The Little Building was constructed at 80 Boylston Street, originally the site of the Pelham Hotel, between 1915 and 1917. It was named after prominent financier and businessman John Mason Little and was designed by celebrated Boston architect Clarence Blackall. Blackall was well known for designing 14 of Boston’s theaters, including the Colonial and Wilbur theaters.
When the Little Building opened, it was featured in several prominent architectural magazines, including the American Architect and Building News. Its exterior architecture was celebrated as a wonderful example of the Modern Gothic style skyscraper, featuring four pavilions, Tudor arches, gothic trim, and stone spandrels. The interior of the building included a two-story shopping arcade as well as vaulted ceilings. Each store within the arcade not only had its own interior space, but also a storefront with which to advertise its products. Due to these stunning exterior and interior features, architectural historian Walter Muir Whitehill described the Little Building as being “the most glamorous office building of the era of World War I.”
Boasting 600 offices, 37 stores and shops, multiple restaurants, a subway entrance, and interior access to local theaters, the building was called the “City Under One Roof.” Living up to this name, between 1922 and 1925 the proprietors published a newspaper titled the Little Building News. The publication discussed not only national and regional news, but also the goings on of the many businesses and workers in the building. It featured information regarding newly opened stores and employees hired to manage existing establishments, as well as the intricate displays featured in storefronts. It also described the many interactions between the staff of the different offices and shops, including daily afternoon tea gatherings and speed typing contests.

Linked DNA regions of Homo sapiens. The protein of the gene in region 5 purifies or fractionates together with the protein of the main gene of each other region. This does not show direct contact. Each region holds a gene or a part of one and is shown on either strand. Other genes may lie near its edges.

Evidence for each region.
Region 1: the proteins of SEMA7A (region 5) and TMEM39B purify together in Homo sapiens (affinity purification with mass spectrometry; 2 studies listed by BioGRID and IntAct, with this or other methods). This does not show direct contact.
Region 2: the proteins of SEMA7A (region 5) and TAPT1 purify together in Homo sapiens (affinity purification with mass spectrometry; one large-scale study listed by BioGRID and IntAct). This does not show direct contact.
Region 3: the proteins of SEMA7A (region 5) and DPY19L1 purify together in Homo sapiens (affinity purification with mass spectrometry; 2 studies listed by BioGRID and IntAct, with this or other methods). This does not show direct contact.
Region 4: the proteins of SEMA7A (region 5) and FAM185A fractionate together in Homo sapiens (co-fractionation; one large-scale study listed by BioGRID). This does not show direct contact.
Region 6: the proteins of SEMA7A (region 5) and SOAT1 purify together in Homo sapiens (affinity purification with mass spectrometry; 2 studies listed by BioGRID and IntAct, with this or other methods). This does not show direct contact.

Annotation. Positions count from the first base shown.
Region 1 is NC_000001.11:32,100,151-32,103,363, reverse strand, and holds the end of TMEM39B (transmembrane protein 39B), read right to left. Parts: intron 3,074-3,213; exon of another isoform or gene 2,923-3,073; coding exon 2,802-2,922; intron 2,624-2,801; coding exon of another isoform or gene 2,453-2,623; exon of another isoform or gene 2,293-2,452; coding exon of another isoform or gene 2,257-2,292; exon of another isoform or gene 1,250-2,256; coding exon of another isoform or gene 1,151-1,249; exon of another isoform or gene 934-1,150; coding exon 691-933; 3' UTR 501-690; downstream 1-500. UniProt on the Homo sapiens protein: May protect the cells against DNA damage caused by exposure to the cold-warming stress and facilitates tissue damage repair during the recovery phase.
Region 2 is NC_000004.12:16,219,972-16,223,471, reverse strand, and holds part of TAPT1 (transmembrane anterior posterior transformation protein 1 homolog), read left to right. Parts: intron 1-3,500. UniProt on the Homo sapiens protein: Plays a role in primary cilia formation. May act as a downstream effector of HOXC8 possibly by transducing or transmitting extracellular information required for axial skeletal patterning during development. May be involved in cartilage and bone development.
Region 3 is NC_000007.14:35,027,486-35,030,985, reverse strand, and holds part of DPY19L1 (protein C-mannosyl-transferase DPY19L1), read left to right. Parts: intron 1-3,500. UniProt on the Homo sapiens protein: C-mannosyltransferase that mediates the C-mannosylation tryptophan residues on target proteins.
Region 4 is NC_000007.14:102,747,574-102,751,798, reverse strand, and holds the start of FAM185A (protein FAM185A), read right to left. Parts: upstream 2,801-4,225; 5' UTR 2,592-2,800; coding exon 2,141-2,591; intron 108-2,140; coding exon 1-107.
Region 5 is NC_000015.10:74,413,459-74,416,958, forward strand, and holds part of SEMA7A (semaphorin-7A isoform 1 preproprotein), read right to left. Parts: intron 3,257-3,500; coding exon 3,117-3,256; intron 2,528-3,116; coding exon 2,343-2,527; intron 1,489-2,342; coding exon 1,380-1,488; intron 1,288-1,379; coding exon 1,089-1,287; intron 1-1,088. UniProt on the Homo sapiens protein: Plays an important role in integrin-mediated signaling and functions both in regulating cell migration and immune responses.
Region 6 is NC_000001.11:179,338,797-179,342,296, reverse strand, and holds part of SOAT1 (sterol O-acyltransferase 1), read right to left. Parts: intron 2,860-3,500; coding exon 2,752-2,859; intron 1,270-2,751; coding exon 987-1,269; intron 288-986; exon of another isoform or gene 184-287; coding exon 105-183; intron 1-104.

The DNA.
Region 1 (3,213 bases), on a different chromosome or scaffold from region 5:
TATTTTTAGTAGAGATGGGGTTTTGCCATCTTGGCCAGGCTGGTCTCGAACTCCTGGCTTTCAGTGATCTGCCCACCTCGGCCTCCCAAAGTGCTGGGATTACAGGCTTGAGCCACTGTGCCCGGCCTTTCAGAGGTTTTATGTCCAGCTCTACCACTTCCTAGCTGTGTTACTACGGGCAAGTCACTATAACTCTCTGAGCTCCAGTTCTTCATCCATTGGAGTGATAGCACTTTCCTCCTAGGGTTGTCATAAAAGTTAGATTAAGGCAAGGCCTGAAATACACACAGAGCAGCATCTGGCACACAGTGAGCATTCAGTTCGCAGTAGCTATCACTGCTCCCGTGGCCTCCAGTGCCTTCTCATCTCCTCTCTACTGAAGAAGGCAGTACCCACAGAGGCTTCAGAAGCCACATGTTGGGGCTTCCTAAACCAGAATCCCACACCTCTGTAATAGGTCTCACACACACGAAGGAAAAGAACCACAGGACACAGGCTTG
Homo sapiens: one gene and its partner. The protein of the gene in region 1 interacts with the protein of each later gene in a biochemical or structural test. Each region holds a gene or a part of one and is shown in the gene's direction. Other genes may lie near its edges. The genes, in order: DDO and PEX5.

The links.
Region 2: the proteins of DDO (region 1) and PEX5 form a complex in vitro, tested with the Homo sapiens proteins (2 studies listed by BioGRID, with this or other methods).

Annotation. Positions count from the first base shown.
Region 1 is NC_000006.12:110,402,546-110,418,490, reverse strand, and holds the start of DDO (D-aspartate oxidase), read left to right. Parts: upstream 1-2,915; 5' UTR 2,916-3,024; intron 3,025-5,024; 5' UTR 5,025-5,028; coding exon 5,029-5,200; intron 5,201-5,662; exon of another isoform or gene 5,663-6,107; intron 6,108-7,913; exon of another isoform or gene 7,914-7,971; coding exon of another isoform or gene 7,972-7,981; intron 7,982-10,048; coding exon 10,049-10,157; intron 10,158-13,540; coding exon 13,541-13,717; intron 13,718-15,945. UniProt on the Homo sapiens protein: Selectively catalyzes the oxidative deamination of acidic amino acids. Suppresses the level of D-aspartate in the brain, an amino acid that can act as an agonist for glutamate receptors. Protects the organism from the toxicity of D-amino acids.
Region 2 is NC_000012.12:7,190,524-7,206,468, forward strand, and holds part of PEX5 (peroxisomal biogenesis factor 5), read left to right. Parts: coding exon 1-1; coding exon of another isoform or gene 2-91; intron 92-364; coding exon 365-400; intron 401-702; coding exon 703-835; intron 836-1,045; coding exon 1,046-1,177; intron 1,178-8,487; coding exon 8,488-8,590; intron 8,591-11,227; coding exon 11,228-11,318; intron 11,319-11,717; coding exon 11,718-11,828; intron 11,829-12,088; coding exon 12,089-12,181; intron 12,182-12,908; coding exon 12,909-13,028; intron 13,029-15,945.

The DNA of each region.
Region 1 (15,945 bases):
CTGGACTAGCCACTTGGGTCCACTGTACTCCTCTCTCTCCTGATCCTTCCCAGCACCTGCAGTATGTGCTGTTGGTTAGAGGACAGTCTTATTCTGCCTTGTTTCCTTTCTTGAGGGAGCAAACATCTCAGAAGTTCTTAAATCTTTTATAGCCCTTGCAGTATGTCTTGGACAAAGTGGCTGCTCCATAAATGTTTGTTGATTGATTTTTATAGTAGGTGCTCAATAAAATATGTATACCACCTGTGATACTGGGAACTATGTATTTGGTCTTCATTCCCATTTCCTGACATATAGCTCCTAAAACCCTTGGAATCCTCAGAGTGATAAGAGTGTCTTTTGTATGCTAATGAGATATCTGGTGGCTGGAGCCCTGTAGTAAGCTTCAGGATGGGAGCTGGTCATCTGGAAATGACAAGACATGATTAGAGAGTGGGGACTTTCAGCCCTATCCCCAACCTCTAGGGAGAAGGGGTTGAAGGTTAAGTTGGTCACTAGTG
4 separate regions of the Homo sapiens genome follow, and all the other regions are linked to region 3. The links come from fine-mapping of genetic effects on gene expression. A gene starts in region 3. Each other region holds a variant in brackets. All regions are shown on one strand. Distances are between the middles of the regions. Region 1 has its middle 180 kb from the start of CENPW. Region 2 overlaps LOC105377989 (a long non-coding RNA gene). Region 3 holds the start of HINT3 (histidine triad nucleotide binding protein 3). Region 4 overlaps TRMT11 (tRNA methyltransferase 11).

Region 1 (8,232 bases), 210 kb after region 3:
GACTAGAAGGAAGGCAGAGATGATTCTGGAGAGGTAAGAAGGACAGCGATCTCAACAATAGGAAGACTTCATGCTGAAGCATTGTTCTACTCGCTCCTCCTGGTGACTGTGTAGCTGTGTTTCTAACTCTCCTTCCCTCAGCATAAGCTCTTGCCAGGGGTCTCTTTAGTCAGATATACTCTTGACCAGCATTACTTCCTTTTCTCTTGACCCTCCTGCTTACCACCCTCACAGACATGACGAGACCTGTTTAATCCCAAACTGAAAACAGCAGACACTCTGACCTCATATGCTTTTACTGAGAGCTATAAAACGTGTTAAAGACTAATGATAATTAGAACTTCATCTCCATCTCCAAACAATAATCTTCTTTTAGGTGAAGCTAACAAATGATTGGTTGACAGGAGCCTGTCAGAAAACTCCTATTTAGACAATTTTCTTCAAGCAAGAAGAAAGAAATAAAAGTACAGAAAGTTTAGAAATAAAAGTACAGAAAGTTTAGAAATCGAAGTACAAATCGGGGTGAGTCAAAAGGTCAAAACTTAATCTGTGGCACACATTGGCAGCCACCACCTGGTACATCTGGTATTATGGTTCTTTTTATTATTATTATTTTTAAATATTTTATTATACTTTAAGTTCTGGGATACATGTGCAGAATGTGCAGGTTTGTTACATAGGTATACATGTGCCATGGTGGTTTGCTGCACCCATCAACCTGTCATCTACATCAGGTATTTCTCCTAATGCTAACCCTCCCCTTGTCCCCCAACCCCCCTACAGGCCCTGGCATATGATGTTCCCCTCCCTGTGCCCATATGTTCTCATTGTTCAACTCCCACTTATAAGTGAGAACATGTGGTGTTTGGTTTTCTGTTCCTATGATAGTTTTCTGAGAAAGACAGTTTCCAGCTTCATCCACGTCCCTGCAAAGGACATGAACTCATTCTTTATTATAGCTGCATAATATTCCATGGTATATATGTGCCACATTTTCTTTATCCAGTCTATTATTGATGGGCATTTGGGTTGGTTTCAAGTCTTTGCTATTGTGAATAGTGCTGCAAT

Over the years, the Little Building housed many different shops, schools, and offices, including the Nu-Bone Corset Shop, U.S. Printing & Lithograph Company, LaSalle Extension School, and the Radium Chemical Company. Although still functioning as an office building and shopping arcade in the early 1990s, the entire neighborhood was declining and the building itself was under receivership. Luckily, in 1994, the building was purchased by Emerson College and converted into an undergraduate residence hall for 748 students. Emerson retained many of the building’s original interior features, including the arcade storefronts. In order to repair the deteriorating facade and renovate student spaces, the building closed in May and will reopen in Fall 2019.
Jenn Williams (Archives)
 For more information, you can view the volume Midtown Cultural District: Historic Building Survey, https://archive.org/details/midtownculturald1987bost.